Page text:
News+and+politics religion philosophy the cynic librarian: Britian as New Islam Laboratory?

Thursday, December 15, 2005

Britian as New Islam Laboratory?

There might be some irony in the image of a former colonial nation becoming the laboratory in which a new brand of modern Islam is to be born. Many rabid anti-Moslems would say that a moderate, modern Islam is a contradiction in terms. The paranoid visions they perpetrate on the popular imagination is of a monolithic monster that gives the facade of peace but is really waiting to bare its teeth and consume the west in Islamic theocracy.

But this caricature of Islam is not only simplistic, it's also a lie since most of these anti-Islamists would impose a Christian theocracy or something like a Christian normalcy on the rest of us.

But, again, what would a modern Islam look and feel like?

In his artcile "Muslims in Britain after 7/7: the problem of the few,", Tahir Abbas tries to give us some pointers of the issues, problems, and a potential answer to that question. The main problem to be faced by Moslems in Britain is the one that most anti-Moslems refuse to face, as well: the inherent divisions within Islam.

Most people forget that there are at least two main branches of Islam, Sunnism and Shiism. Add on to this the cultural and tribal accretions, and you have a diverse religious landscape. It is this diversity that is perhaps the main problem faced by Moslems in Britain. The efforts by Moslem leaders must address this issue if Moslems are to gain political power, asserts Abbas.

But this does not address the larger question, as I see it, of what will happen to Islam as secularism and consumerist values seep slowly into the bones of the young. They will face the question of either rejecting the faith outright, watering the faith down to a shell of its former self, or reacting in fundamentalist rage at the surrounding profane society.

Abbas opts for a political solution, perhaps out of despair of any other option. He calls for intellectuals who can navigate the complexities and contradictions of modern social conditions, as well as a faithful response to those conditions. These intellectuals will then train religious leaders who can channel such answers to the believers.

I am skeptical of such a plan. Certainly, the political aspects must be taken seriously, if simply to protect individual Moslems from the kinds of racist attacks we have seen in Australia lately. Yet, this political gesture itself will exacerbate a continual fragmentation of the political frameworks in secular, liberal societies. A world in which political blocs separate along ethnic/cultural/religious lines is a tinder-box scenario.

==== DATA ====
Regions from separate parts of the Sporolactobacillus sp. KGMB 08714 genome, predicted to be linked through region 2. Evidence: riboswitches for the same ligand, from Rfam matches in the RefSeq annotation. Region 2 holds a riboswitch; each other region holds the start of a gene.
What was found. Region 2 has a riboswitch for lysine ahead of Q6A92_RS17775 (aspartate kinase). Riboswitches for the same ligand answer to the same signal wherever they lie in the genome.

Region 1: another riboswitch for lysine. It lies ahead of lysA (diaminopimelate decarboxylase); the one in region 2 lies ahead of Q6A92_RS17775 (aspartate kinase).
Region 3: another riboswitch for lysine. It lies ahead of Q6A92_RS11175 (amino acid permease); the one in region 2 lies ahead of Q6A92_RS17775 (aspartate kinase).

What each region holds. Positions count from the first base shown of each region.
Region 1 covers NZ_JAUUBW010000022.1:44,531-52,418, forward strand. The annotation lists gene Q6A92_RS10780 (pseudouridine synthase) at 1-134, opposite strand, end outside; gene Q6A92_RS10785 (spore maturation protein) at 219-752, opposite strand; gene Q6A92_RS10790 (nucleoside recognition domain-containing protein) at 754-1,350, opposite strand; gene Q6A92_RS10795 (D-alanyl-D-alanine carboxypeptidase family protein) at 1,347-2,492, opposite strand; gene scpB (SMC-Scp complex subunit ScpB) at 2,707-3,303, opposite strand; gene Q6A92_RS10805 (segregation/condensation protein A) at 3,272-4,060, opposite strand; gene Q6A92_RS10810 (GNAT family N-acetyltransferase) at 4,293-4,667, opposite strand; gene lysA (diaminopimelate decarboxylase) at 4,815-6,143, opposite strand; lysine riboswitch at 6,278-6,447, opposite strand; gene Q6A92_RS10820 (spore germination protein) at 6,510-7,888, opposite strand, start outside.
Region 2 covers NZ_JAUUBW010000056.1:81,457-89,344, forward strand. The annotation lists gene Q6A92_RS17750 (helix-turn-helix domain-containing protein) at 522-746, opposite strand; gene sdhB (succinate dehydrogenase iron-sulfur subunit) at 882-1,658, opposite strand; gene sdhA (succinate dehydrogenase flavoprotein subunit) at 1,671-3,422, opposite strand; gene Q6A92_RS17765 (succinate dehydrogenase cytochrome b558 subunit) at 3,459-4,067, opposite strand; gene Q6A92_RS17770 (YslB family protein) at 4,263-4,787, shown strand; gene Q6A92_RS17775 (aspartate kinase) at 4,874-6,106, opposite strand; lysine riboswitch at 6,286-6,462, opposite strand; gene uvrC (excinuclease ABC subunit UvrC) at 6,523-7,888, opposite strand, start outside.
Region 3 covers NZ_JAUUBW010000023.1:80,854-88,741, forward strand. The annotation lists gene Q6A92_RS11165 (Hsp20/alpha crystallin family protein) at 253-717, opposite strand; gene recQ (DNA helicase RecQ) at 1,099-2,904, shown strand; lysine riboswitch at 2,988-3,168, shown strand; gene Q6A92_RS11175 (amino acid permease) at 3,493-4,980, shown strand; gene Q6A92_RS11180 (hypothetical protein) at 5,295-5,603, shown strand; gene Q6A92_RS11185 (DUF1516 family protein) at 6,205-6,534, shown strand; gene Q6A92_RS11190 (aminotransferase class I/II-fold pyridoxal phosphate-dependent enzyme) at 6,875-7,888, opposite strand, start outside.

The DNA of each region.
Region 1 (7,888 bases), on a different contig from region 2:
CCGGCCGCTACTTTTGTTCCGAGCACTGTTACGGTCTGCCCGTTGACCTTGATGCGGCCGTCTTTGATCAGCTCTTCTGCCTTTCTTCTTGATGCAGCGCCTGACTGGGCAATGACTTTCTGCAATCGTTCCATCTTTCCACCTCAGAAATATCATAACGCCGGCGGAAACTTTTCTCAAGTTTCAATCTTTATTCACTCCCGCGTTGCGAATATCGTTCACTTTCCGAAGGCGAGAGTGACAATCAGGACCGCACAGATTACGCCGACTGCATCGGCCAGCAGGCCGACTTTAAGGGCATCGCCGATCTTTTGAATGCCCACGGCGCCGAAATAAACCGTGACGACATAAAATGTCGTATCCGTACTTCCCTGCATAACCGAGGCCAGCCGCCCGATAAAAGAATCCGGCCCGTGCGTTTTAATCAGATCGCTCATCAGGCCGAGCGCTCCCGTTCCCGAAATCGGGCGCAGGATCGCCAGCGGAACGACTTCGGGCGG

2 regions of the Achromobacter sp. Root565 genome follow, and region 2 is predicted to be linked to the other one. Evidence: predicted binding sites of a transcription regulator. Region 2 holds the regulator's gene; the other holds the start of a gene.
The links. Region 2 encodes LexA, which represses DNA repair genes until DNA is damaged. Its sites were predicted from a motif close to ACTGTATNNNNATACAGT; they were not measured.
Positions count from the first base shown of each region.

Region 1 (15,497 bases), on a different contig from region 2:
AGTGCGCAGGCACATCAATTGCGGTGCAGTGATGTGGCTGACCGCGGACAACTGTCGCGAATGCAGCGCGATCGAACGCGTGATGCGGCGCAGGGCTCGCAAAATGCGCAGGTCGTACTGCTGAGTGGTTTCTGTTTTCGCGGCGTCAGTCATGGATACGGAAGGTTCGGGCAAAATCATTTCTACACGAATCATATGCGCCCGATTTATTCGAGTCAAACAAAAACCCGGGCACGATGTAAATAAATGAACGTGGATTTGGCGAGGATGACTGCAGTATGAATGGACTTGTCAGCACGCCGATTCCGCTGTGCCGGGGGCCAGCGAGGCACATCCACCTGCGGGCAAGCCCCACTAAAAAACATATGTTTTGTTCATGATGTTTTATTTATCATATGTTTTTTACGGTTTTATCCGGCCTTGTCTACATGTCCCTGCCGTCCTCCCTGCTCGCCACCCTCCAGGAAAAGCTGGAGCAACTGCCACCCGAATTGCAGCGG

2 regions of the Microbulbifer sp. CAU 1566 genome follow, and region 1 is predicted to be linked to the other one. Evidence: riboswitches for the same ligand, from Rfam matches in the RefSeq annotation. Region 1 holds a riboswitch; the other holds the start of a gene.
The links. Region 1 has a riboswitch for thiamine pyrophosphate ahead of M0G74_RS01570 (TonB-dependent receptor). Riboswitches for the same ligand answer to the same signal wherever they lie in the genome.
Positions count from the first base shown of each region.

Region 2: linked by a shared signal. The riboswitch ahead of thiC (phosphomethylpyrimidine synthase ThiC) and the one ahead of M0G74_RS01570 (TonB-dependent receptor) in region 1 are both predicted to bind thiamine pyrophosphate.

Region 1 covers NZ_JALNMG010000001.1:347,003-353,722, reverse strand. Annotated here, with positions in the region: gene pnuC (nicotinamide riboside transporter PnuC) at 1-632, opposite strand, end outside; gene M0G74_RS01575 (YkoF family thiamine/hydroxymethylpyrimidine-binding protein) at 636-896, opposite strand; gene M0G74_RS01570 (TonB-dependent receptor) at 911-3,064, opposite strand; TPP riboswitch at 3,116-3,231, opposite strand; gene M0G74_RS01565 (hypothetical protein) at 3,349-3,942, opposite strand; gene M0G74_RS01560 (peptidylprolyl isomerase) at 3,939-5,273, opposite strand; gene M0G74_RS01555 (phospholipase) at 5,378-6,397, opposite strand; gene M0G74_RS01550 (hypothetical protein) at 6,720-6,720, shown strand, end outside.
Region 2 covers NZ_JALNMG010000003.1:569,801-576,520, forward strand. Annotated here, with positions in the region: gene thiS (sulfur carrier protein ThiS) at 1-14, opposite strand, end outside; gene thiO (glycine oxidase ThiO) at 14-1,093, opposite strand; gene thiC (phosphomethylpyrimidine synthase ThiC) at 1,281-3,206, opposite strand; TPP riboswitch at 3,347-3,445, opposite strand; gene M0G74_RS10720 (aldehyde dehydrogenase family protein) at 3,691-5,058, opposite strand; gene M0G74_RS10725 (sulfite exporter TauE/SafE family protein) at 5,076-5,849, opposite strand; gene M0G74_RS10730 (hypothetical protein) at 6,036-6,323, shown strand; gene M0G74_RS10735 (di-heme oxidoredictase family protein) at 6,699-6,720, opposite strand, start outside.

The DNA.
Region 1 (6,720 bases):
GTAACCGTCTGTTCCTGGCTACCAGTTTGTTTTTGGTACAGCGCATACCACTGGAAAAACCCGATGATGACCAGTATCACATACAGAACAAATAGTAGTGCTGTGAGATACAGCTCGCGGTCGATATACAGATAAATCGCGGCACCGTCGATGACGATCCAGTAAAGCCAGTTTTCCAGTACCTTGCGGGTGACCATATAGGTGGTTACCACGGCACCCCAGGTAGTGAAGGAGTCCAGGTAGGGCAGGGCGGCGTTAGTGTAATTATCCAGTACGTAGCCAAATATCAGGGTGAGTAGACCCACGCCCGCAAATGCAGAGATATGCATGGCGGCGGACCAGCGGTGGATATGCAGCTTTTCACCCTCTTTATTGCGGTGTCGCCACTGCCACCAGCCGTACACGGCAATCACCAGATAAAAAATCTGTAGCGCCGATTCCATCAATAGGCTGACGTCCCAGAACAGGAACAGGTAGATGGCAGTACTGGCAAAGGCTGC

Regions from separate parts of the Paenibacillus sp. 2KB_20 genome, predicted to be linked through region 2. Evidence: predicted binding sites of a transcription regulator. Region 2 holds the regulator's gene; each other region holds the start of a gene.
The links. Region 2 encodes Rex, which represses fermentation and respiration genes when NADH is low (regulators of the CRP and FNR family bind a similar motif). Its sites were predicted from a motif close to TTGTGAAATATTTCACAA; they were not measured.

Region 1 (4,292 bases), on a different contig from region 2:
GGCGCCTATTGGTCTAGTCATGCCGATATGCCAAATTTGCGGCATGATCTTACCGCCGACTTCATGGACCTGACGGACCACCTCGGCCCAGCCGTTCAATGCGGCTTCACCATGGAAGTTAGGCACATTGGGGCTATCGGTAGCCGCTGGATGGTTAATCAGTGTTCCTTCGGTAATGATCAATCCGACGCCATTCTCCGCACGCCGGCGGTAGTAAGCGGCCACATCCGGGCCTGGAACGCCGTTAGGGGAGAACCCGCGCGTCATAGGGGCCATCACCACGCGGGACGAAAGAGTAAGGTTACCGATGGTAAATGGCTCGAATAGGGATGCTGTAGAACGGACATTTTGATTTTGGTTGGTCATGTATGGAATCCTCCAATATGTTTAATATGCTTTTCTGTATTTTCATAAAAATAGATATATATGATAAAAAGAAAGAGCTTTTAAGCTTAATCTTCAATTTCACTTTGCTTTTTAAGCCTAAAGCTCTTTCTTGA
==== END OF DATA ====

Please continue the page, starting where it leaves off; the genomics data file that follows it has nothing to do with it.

From the faith angle, on the other hand, Moslem religious leaders will increasingly face the same problems that Christian denominations have faced for almost a hundred years. That question is, how to maintain religious sentiments in the face of a secularized society that continually colonizes the feelings, imagery, and dispositions that religion once held in sway. Religious leaders of all stripes still have not figured out the answer to that riddle.

There is one hopeful note to Abbas' essay, I think. He concludes by saying that Moslems must not simply rely on institutional solutions to their problems. Instead, he suggests, there must be some soul-searching to find, perhaps, the source of the problem as not so much being from outside as being from within.

I have perhaps put my own color on Abbas' statement. If so, I apologize. Yet, I do not wish to reduce his statement to the one most critics of Islam would give to his words: that instead of blaming the west for all its problems, Moslems should take some responsibility for themselves and see the source of their difficulties as resting in their own way of dealing with the world.

While that formulation has some truth to it, its neatly self-righteous tone does not take into consideration the complex interplay between western hypocrisy and its ability to blame the victims for their own problems. Nor does the formulation give sufficient depth to the reality of the spiritual sources of renewal. A renewal that would not only change Islam as it is known but also change the world as we know it.

1 comment:

Anonymous said...

I don't understand why you say linguistics will not lead to truth when Wittgenstein, the man whose work you study so much, was concerned with many of the problems of language his entire life.